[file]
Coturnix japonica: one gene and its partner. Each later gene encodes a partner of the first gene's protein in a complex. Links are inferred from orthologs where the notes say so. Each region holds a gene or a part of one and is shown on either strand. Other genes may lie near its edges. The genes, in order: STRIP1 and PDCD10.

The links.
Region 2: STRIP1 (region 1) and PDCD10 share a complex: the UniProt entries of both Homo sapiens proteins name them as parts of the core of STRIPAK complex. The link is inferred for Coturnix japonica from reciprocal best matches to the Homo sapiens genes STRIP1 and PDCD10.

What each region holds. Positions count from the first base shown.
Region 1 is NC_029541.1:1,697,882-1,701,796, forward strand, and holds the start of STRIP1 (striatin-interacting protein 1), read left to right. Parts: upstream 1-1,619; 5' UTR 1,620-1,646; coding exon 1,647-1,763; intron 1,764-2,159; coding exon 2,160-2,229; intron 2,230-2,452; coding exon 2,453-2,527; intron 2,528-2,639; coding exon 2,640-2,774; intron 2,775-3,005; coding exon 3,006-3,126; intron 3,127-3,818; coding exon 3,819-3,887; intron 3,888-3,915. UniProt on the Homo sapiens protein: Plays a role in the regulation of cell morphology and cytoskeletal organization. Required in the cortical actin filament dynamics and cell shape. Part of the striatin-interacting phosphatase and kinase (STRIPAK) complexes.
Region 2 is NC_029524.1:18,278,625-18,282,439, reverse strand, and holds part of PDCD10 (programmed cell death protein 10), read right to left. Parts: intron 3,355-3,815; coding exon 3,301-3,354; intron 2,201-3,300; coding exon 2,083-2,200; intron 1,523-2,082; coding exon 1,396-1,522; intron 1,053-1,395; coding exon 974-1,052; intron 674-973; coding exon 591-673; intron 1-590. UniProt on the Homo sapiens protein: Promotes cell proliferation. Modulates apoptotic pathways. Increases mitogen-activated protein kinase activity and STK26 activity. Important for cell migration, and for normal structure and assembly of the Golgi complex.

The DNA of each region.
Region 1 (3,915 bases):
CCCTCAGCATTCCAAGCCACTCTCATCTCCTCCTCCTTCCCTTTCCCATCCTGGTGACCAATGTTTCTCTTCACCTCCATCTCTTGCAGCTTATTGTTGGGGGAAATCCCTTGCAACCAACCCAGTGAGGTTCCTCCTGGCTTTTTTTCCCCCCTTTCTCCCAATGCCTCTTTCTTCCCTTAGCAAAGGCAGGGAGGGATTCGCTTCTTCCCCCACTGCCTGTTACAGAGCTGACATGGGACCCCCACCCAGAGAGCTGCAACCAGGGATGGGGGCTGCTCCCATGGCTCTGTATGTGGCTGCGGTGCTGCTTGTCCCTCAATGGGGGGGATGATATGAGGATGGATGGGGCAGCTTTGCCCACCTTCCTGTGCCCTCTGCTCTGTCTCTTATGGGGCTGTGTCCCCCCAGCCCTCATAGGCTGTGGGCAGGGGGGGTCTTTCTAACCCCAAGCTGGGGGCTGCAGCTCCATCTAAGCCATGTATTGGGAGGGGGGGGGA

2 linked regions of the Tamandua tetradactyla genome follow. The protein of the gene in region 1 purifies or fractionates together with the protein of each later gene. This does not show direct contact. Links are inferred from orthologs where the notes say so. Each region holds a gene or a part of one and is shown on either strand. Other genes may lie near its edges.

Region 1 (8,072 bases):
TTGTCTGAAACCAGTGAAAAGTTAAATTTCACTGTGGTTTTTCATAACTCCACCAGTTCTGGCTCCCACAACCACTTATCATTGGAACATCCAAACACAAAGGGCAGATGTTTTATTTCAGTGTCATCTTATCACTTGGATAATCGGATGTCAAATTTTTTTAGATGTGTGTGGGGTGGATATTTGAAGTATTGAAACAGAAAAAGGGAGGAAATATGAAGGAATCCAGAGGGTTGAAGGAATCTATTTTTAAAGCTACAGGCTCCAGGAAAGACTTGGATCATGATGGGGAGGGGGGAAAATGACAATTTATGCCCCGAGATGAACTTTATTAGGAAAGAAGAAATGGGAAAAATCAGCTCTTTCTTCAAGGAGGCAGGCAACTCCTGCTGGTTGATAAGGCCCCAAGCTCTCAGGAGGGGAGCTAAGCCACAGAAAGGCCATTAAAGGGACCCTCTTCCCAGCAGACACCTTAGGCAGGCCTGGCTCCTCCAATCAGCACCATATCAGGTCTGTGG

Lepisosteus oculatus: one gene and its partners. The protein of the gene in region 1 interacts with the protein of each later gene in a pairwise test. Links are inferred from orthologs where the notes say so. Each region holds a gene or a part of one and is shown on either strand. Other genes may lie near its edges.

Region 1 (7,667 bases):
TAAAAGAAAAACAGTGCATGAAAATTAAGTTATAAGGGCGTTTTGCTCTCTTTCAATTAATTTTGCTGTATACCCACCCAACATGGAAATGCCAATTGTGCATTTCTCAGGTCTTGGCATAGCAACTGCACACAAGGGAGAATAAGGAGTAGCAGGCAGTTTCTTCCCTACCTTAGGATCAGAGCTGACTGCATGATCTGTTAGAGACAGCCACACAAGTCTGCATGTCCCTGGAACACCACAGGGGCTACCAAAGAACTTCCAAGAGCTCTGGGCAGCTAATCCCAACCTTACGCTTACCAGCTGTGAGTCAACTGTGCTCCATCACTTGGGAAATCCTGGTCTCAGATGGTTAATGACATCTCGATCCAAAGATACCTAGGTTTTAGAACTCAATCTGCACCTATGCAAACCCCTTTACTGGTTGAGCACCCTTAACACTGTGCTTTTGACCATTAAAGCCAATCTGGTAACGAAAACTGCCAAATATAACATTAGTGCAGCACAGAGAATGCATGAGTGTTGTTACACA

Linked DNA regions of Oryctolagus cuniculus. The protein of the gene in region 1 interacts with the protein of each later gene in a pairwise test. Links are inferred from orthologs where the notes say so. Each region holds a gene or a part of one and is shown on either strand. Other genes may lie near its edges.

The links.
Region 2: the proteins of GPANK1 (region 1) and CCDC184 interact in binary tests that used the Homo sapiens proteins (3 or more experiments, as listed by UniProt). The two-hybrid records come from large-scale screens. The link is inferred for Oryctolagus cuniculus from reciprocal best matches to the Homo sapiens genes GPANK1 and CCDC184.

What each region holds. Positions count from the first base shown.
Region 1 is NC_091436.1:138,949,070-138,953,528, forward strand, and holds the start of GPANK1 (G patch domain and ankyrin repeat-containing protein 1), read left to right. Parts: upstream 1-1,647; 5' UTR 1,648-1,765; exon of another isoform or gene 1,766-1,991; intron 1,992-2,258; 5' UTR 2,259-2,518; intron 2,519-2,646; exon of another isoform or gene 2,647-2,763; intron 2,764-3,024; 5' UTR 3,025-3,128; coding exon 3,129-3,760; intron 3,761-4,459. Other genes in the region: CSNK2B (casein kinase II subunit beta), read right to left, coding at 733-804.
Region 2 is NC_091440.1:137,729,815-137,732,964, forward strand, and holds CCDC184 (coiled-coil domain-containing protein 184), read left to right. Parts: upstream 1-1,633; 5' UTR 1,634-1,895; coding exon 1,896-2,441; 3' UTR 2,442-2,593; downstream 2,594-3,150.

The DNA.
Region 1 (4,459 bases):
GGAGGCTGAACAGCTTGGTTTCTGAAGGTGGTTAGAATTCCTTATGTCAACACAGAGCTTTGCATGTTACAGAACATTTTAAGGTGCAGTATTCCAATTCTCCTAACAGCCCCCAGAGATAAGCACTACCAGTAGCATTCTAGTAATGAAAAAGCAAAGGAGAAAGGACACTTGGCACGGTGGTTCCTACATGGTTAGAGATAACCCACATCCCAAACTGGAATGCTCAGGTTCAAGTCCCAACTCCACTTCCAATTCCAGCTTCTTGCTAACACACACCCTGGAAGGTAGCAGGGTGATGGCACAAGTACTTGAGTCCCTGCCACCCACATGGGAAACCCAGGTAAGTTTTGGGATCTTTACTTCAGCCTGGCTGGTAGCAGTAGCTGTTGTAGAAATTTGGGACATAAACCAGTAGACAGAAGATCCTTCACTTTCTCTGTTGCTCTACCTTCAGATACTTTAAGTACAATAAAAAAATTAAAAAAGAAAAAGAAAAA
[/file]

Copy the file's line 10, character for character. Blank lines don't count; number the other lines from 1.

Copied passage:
2 linked regions of the Tamandua tetradactyla genome follow. The protein of the gene in region 1 purifies or fractionates together with the protein of each later gene. This does not show direct contact. Links are inferred from orthologs where the notes say so. Each region holds a gene or a part of one and is shown on either strand. Other genes may lie near its edges.